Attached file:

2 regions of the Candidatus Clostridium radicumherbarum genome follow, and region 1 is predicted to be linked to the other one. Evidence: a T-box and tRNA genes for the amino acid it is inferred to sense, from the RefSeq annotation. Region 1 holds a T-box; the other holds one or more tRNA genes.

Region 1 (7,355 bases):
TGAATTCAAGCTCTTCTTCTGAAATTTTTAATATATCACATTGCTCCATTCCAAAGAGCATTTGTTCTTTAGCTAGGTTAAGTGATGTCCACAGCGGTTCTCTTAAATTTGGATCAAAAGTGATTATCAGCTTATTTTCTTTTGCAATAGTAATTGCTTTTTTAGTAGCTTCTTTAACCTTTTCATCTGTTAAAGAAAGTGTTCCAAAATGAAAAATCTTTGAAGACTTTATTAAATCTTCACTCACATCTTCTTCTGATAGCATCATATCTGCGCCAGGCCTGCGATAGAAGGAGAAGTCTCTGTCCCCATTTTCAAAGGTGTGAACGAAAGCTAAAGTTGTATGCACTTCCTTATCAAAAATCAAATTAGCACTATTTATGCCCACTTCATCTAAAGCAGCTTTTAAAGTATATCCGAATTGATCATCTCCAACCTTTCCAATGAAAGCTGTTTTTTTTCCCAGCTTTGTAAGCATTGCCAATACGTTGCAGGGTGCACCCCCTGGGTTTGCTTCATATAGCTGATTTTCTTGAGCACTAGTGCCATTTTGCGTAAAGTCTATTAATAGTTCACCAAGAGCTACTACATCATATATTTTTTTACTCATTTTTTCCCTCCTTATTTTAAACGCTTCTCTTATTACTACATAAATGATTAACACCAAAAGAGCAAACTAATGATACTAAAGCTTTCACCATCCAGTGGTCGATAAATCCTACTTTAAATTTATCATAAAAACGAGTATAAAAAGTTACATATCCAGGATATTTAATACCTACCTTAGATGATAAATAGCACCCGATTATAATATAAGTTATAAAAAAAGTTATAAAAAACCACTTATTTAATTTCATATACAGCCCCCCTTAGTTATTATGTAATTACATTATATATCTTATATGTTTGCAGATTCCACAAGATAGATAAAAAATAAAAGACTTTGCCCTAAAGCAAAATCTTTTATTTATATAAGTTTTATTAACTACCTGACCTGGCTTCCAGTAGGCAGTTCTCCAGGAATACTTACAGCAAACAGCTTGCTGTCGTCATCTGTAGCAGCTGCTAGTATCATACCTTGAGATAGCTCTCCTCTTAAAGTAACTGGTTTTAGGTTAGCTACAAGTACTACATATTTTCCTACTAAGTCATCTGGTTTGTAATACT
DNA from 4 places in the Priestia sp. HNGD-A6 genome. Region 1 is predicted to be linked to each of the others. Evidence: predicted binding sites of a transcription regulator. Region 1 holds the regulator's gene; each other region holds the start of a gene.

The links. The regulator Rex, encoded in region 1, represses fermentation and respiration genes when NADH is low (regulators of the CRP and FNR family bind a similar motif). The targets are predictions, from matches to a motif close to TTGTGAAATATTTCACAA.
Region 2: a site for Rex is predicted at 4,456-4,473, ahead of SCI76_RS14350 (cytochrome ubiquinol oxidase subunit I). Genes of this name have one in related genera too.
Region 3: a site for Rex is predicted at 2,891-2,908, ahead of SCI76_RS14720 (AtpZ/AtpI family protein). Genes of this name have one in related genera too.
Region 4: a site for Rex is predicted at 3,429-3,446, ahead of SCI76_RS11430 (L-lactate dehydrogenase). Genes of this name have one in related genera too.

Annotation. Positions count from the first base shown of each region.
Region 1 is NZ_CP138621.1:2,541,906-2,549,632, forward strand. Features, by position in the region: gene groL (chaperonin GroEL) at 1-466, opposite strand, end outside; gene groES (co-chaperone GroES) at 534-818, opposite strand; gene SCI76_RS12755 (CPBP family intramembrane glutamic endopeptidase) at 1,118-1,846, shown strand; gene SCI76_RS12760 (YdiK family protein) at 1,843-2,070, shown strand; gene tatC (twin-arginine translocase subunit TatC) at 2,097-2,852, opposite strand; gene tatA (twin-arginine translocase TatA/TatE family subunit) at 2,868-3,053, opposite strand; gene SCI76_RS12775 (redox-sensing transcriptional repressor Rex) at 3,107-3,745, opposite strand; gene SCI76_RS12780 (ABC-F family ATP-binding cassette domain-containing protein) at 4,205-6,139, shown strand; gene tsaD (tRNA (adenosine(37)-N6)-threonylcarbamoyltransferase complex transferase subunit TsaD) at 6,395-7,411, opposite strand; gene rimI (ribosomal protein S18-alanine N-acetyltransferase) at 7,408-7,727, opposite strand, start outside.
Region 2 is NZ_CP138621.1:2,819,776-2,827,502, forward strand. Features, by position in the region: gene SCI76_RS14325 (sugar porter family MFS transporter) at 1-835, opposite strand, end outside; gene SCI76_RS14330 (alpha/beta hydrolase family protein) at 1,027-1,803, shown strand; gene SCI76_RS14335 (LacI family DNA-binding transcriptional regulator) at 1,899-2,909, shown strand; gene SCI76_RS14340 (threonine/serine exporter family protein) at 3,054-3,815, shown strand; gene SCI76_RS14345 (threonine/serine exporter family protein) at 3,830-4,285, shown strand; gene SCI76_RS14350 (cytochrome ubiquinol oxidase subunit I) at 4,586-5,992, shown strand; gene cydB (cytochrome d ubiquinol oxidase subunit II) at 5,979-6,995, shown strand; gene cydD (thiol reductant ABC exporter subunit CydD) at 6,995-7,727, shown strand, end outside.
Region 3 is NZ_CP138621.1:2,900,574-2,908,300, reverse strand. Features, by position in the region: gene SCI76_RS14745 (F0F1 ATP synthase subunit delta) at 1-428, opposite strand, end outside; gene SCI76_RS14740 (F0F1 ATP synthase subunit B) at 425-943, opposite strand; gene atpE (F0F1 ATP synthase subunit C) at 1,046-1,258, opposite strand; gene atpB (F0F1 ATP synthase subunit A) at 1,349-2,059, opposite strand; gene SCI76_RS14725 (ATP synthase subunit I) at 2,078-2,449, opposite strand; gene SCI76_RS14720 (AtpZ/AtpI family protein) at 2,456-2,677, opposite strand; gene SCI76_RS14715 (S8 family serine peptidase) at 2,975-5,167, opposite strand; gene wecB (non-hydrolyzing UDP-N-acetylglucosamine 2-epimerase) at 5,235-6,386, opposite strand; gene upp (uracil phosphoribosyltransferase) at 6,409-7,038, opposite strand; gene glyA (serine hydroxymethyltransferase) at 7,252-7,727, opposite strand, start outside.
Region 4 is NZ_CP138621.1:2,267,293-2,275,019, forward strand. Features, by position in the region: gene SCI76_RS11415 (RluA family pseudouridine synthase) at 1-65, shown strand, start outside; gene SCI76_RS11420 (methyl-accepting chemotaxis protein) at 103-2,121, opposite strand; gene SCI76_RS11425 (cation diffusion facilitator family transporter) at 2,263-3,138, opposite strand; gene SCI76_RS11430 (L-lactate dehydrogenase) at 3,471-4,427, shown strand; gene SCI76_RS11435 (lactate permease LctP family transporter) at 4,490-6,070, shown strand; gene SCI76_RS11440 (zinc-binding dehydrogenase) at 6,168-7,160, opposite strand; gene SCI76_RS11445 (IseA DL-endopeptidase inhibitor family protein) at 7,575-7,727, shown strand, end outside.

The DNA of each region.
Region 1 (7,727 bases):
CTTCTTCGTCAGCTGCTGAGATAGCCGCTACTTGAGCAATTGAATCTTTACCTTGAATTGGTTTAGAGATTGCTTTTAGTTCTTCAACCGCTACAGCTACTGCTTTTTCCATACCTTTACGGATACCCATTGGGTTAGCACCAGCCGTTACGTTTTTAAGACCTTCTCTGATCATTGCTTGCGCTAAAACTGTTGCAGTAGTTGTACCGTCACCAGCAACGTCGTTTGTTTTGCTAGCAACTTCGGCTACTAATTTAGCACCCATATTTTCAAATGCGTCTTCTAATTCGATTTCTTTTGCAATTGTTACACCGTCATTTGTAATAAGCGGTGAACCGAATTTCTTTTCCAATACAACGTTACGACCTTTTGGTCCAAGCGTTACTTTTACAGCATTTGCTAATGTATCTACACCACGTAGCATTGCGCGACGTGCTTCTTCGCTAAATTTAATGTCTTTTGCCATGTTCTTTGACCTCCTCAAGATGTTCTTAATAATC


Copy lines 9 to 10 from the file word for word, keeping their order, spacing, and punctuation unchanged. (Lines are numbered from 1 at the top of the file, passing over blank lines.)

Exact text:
Annotation. Positions count from the first base shown of each region.
Region 1 is NZ_CP138621.1:2,541,906-2,549,632, forward strand. Features, by position in the region: gene groL (chaperonin GroEL) at 1-466, opposite strand, end outside; gene groES (co-chaperone GroES) at 534-818, opposite strand; gene SCI76_RS12755 (CPBP family intramembrane glutamic endopeptidase) at 1,118-1,846, shown strand; gene SCI76_RS12760 (YdiK family protein) at 1,843-2,070, shown strand; gene tatC (twin-arginine translocase subunit TatC) at 2,097-2,852, opposite strand; gene tatA (twin-arginine translocase TatA/TatE family subunit) at 2,868-3,053, opposite strand; gene SCI76_RS12775 (redox-sensing transcriptional repressor Rex) at 3,107-3,745, opposite strand; gene SCI76_RS12780 (ABC-F family ATP-binding cassette domain-containing protein) at 4,205-6,139, shown strand; gene tsaD (tRNA (adenosine(37)-N6)-threonylcarbamoyltransferase complex transferase subunit TsaD) at 6,395-7,411, opposite strand; gene rimI (ribosomal protein S18-alanine N-acetyltransferase) at 7,408-7,727, opposite strand, start outside.